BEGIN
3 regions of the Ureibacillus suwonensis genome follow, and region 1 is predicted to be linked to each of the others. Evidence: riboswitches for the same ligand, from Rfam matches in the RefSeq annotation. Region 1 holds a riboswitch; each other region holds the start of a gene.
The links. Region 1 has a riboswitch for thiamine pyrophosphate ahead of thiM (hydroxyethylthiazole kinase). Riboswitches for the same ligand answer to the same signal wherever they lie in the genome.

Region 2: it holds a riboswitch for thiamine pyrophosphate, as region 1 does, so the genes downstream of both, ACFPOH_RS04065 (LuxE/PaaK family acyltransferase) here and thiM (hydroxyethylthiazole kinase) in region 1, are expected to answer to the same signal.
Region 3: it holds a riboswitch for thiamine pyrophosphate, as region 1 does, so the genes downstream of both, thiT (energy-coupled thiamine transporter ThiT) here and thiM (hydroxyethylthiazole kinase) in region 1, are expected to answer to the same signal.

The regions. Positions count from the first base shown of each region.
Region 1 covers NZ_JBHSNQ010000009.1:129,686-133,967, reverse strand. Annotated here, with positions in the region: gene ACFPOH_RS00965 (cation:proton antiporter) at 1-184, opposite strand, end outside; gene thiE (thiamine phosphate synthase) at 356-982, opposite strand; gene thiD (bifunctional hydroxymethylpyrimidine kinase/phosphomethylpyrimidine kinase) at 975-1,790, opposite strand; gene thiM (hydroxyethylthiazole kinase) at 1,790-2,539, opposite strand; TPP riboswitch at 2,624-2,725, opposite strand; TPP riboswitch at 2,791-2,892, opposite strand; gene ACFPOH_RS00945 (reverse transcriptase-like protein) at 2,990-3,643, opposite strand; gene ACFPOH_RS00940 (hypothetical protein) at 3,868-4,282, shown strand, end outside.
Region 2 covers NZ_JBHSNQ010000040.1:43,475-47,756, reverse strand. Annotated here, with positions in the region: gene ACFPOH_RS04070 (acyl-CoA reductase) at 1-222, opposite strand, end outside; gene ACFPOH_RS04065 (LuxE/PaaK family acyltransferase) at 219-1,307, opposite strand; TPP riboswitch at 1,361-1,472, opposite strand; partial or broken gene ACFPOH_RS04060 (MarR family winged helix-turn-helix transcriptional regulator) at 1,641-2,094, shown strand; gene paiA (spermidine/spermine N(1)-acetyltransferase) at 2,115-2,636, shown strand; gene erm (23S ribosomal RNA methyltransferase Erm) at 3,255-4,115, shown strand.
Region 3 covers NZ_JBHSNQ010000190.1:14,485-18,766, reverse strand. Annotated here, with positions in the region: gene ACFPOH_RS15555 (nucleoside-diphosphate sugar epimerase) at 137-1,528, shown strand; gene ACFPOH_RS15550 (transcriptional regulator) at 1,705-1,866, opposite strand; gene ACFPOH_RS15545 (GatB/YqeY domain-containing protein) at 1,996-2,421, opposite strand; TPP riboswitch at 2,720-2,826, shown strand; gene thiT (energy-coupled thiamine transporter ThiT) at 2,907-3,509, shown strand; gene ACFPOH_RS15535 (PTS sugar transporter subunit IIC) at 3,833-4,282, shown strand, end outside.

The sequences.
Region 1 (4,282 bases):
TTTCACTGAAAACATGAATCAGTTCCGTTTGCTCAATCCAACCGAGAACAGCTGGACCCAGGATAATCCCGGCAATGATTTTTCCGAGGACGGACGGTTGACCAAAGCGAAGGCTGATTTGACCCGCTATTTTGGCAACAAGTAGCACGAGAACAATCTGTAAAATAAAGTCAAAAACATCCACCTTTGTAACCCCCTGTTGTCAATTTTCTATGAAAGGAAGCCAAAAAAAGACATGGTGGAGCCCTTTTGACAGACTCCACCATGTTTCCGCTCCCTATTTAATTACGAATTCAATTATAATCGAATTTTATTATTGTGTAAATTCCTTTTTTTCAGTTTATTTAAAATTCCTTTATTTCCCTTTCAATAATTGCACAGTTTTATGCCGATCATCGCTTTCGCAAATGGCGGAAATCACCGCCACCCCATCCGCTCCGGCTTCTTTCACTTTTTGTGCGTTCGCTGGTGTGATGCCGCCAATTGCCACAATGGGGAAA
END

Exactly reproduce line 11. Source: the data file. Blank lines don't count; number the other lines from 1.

TTTCACTGAAAACATGAATCAGTTCCGTTTGCTCAATCCAACCGAGAACAGCTGGACCCAGGATAATCCCGGCAATGATTTTTCCGAGGACGGACGGTTGACCAAAGCGAAGGCTGATTTGACCCGCTATTTTGGCAACAAGTAGCACGAGAACAATCTGTAAAATAAAGTCAAAAACATCCACCTTTGTAACCCCCTGTTGTCAATTTTCTATGAAAGGAAGCCAAAAAAAGACATGGTGGAGCCCTTTTGACAGACTCCACCATGTTTCCGCTCCCTATTTAATTACGAATTCAATTATAATCGAATTTTATTATTGTGTAAATTCCTTTTTTTCAGTTTATTTAAAATTCCTTTATTTCCCTTTCAATAATTGCACAGTTTTATGCCGATCATCGCTTTCGCAAATGGCGGAAATCACCGCCACCCCATCCGCTCCGGCTTCTTTCACTTTTTGTGCGTTCGCTGGTGTGATGCCGCCAATTGCCACAATGGGGAAA